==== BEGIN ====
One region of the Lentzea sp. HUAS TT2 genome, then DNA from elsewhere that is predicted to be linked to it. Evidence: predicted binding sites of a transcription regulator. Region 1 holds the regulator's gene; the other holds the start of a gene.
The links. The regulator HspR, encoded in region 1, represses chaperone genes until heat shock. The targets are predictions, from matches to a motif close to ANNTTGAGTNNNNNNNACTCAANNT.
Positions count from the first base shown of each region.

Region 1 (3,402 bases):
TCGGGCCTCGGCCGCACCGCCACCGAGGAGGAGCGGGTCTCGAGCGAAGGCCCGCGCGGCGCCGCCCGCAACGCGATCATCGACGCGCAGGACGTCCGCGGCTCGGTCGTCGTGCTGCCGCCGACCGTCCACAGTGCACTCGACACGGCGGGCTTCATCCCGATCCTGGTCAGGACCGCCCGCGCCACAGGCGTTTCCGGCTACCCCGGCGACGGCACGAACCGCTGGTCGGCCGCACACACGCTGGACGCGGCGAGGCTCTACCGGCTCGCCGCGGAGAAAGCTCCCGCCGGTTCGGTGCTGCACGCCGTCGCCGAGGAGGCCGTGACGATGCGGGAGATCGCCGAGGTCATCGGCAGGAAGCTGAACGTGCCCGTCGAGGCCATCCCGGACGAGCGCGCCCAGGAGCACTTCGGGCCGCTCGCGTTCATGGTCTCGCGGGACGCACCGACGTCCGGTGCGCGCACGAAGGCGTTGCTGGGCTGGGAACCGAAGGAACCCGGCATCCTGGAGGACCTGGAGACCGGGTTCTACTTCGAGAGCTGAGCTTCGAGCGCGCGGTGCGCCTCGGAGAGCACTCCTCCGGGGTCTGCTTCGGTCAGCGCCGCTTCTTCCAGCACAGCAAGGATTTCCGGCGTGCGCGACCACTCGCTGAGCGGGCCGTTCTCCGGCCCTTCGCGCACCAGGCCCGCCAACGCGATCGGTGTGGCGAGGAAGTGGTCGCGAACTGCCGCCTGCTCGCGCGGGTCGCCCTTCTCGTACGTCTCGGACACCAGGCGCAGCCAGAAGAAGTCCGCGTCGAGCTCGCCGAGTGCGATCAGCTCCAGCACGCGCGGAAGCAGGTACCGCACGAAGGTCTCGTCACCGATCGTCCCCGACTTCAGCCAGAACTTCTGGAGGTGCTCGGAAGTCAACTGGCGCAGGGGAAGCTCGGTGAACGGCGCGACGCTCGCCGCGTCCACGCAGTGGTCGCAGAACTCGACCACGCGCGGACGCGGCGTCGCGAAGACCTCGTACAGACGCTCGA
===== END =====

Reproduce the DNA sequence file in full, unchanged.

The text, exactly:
One region of the Lentzea sp. HUAS TT2 genome, then DNA from elsewhere that is predicted to be linked to it. Evidence: predicted binding sites of a transcription regulator. Region 1 holds the regulator's gene; the other holds the start of a gene.
The links. The regulator HspR, encoded in region 1, represses chaperone genes until heat shock. The targets are predictions, from matches to a motif close to ANNTTGAGTNNNNNNNACTCAANNT.
Positions count from the first base shown of each region.

Region 1 (3,402 bases):
TCGGGCCTCGGCCGCACCGCCACCGAGGAGGAGCGGGTCTCGAGCGAAGGCCCGCGCGGCGCCGCCCGCAACGCGATCATCGACGCGCAGGACGTCCGCGGCTCGGTCGTCGTGCTGCCGCCGACCGTCCACAGTGCACTCGACACGGCGGGCTTCATCCCGATCCTGGTCAGGACCGCCCGCGCCACAGGCGTTTCCGGCTACCCCGGCGACGGCACGAACCGCTGGTCGGCCGCACACACGCTGGACGCGGCGAGGCTCTACCGGCTCGCCGCGGAGAAAGCTCCCGCCGGTTCGGTGCTGCACGCCGTCGCCGAGGAGGCCGTGACGATGCGGGAGATCGCCGAGGTCATCGGCAGGAAGCTGAACGTGCCCGTCGAGGCCATCCCGGACGAGCGCGCCCAGGAGCACTTCGGGCCGCTCGCGTTCATGGTCTCGCGGGACGCACCGACGTCCGGTGCGCGCACGAAGGCGTTGCTGGGCTGGGAACCGAAGGAACCCGGCATCCTGGAGGACCTGGAGACCGGGTTCTACTTCGAGAGCTGAGCTTCGAGCGCGCGGTGCGCCTCGGAGAGCACTCCTCCGGGGTCTGCTTCGGTCAGCGCCGCTTCTTCCAGCACAGCAAGGATTTCCGGCGTGCGCGACCACTCGCTGAGCGGGCCGTTCTCCGGCCCTTCGCGCACCAGGCCCGCCAACGCGATCGGTGTGGCGAGGAAGTGGTCGCGAACTGCCGCCTGCTCGCGCGGGTCGCCCTTCTCGTACGTCTCGGACACCAGGCGCAGCCAGAAGAAGTCCGCGTCGAGCTCGCCGAGTGCGATCAGCTCCAGCACGCGCGGAAGCAGGTACCGCACGAAGGTCTCGTCACCGATCGTCCCCGACTTCAGCCAGAACTTCTGGAGGTGCTCGGAAGTCAACTGGCGCAGGGGAAGCTCGGTGAACGGCGCGACGCTCGCCGCGTCCACGCAGTGGTCGCAGAACTCGACCACGCGCGGACGCGGCGTCGCGAAGACCTCGTACAGACGCTCGA